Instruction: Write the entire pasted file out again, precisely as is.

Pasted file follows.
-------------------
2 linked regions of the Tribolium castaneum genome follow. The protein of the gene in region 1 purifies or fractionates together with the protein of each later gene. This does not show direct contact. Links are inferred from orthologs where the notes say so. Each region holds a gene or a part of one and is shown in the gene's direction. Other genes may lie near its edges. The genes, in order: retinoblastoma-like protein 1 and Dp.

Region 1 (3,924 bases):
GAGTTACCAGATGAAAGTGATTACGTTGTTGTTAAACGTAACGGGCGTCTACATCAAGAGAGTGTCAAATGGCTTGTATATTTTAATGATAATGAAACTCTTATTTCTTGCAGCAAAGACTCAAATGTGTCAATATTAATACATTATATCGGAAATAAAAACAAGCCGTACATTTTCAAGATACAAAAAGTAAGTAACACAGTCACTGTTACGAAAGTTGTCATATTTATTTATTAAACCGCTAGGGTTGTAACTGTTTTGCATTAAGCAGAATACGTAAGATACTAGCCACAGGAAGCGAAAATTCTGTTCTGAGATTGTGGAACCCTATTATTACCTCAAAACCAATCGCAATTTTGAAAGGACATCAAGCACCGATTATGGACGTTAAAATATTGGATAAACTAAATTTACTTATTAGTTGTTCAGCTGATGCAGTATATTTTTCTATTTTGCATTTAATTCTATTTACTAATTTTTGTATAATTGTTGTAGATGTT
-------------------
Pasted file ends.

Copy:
2 linked regions of the Tribolium castaneum genome follow. The protein of the gene in region 1 purifies or fractionates together with the protein of each later gene. This does not show direct contact. Links are inferred from orthologs where the notes say so. Each region holds a gene or a part of one and is shown in the gene's direction. Other genes may lie near its edges. The genes, in order: retinoblastoma-like protein 1 and Dp.

Region 1 (3,924 bases):
GAGTTACCAGATGAAAGTGATTACGTTGTTGTTAAACGTAACGGGCGTCTACATCAAGAGAGTGTCAAATGGCTTGTATATTTTAATGATAATGAAACTCTTATTTCTTGCAGCAAAGACTCAAATGTGTCAATATTAATACATTATATCGGAAATAAAAACAAGCCGTACATTTTCAAGATACAAAAAGTAAGTAACACAGTCACTGTTACGAAAGTTGTCATATTTATTTATTAAACCGCTAGGGTTGTAACTGTTTTGCATTAAGCAGAATACGTAAGATACTAGCCACAGGAAGCGAAAATTCTGTTCTGAGATTGTGGAACCCTATTATTACCTCAAAACCAATCGCAATTTTGAAAGGACATCAAGCACCGATTATGGACGTTAAAATATTGGATAAACTAAATTTACTTATTAGTTGTTCAGCTGATGCAGTATATTTTTCTATTTTGCATTTAATTCTATTTACTAATTTTTGTATAATTGTTGTAGATGTT